People with learning disabilities may experience discrimination which prevents them from exercising choice and control over their right to participate in democratic processes. The paper aims to discuss this issue.
Taking data collected by social workers during a campaign from the 2015 UK General Election, this paper analyses the variables associated with higher rates of democratic participation by people with learning disabilities.
The present authors undertook secondary analysis on data collected by social workers supporting adults with learning disabilities who were living in community housing units. In total, 1,019 people with learning disabilities who were living in 124 community housing units in one English county gave consent to participate. In total, 84 per cent were registered to vote and 26 per cent cast a vote on polling day. People were significantly more likely to cast a vote if they lived in a housing unit where they understood their rights (Wald χ2 =4.896, p=0.027).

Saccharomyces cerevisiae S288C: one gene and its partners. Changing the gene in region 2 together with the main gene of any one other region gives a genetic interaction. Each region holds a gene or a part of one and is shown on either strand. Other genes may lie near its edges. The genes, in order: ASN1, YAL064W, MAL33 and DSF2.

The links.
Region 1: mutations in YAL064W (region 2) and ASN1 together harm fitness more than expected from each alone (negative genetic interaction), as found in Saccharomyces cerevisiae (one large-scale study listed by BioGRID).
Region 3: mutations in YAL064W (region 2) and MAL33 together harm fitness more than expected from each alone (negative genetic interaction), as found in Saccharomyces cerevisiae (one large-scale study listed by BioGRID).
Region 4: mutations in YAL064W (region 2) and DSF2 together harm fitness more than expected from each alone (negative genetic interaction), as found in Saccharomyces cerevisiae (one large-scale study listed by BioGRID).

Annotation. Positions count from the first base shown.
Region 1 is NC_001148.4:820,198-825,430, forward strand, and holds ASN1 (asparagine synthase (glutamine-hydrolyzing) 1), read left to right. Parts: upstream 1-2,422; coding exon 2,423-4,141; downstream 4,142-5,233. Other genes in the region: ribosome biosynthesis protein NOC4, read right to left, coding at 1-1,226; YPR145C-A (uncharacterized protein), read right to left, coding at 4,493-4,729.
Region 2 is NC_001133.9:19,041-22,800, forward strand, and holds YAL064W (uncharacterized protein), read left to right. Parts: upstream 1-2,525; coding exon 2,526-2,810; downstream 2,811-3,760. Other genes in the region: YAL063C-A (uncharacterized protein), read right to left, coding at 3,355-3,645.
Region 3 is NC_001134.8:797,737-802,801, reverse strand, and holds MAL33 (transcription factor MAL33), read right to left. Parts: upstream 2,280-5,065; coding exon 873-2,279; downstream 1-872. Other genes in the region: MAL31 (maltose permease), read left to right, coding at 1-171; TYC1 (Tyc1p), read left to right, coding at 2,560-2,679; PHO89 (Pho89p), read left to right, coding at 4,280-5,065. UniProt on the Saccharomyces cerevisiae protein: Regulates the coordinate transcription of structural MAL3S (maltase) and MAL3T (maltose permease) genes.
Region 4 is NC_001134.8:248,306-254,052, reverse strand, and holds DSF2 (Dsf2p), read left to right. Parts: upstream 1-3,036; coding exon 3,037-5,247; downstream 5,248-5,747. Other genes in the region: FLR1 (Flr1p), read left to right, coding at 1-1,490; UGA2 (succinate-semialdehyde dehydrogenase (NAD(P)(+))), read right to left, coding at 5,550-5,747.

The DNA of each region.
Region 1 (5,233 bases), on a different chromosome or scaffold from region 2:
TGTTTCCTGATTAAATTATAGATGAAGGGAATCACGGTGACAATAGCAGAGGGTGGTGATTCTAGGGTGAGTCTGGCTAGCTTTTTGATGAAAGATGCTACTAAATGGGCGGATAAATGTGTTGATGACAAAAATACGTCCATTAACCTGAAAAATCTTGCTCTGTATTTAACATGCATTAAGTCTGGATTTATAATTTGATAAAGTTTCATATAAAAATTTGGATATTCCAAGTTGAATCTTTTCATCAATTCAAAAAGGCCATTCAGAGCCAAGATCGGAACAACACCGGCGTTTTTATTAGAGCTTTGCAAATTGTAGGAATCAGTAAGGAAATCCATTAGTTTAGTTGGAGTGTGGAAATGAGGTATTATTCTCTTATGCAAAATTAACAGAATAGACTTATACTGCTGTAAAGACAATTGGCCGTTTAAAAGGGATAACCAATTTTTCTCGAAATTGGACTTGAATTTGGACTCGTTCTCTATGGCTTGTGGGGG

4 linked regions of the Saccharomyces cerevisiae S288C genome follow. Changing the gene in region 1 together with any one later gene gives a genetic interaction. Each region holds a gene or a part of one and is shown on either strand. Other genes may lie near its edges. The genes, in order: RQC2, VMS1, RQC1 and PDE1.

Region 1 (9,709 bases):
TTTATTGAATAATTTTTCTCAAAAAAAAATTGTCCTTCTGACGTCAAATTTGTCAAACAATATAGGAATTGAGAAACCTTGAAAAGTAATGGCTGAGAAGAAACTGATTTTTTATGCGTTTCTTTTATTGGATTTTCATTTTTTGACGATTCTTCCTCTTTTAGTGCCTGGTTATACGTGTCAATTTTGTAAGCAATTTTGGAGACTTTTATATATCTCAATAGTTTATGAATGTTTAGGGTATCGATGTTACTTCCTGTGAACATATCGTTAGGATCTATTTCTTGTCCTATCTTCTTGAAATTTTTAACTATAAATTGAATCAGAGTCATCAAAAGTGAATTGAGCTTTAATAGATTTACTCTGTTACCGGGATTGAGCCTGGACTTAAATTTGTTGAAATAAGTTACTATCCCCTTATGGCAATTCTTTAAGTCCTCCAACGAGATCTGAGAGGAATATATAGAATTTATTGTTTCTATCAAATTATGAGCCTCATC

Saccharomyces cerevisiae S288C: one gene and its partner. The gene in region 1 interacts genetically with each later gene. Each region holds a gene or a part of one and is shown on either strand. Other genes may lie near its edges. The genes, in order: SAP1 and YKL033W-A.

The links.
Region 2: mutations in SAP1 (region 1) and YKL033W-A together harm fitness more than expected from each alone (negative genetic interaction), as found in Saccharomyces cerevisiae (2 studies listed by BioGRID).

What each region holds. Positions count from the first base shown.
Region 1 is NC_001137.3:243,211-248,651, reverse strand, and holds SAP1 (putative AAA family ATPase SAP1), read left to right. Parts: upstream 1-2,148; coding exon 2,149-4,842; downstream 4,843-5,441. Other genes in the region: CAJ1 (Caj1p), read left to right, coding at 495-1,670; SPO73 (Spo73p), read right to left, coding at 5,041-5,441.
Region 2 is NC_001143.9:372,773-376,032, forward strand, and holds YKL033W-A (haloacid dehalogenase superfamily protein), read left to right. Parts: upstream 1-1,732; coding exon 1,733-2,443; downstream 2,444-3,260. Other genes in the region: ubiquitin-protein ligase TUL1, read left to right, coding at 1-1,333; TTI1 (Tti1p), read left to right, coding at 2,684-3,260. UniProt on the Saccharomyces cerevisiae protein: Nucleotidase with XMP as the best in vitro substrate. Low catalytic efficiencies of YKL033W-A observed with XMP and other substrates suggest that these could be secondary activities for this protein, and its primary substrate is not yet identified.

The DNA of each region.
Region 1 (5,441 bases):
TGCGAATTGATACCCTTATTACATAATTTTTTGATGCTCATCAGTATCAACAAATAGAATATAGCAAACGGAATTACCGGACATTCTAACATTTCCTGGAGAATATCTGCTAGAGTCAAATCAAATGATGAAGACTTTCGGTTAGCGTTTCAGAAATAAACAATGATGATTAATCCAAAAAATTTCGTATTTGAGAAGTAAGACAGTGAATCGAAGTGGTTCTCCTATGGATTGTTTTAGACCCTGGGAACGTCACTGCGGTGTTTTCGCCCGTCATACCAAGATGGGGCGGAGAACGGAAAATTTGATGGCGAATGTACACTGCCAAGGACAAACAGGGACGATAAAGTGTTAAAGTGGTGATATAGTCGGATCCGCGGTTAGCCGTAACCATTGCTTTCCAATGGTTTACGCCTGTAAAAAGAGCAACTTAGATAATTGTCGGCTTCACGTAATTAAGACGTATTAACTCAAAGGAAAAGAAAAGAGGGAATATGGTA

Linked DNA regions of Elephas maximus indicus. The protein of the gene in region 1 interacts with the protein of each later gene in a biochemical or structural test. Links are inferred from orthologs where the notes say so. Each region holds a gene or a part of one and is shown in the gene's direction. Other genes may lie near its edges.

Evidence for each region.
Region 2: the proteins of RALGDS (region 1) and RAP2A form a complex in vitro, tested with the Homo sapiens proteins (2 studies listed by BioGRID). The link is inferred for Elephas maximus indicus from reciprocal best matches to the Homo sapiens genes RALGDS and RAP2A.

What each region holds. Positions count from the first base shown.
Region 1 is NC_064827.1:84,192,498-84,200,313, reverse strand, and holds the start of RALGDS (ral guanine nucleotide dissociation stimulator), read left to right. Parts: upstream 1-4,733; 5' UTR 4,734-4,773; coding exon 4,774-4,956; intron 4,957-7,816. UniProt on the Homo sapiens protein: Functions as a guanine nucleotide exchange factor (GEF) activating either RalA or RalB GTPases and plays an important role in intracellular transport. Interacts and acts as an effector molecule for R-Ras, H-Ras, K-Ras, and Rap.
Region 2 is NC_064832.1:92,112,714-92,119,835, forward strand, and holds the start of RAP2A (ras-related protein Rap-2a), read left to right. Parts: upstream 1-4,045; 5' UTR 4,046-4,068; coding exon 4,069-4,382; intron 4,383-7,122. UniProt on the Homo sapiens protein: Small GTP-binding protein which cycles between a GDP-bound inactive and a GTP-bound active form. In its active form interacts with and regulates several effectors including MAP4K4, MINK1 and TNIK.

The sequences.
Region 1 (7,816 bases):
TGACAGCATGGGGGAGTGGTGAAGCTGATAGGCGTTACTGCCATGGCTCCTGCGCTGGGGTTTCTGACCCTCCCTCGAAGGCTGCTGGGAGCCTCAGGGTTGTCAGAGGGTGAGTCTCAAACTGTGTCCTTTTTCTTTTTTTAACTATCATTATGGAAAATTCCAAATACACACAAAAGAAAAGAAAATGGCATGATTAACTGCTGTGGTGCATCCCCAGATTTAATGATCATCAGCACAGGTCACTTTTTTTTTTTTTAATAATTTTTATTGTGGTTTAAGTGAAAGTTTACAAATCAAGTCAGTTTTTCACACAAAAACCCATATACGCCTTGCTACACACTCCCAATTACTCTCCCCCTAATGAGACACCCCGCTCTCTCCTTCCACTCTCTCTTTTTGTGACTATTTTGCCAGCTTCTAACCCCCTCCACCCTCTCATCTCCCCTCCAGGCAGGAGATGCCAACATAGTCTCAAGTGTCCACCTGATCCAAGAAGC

The analyses are consistent with the hypothesis that supporting people with learning disabilities to understand their right to participate in elections increases the likelihood they will cast a vote on a polling day. There are practical implications from this finding for commissioning practices, support planning, and education of health and social care practitioners.
This is the first study of this size which examines data from people with learning disabilities on their experience of democratic participation and the role of social work.
James, E., Harvey, M. and Hatton, C. (2018), "Participation of adults with learning disabilities in the 2015 UK General Election", Tizard Learning Disability Review, Vol. 23 No. 2, pp. 65-71. https://doi.org/10.1108/TLDR-04-2017-0022Download as .RIS
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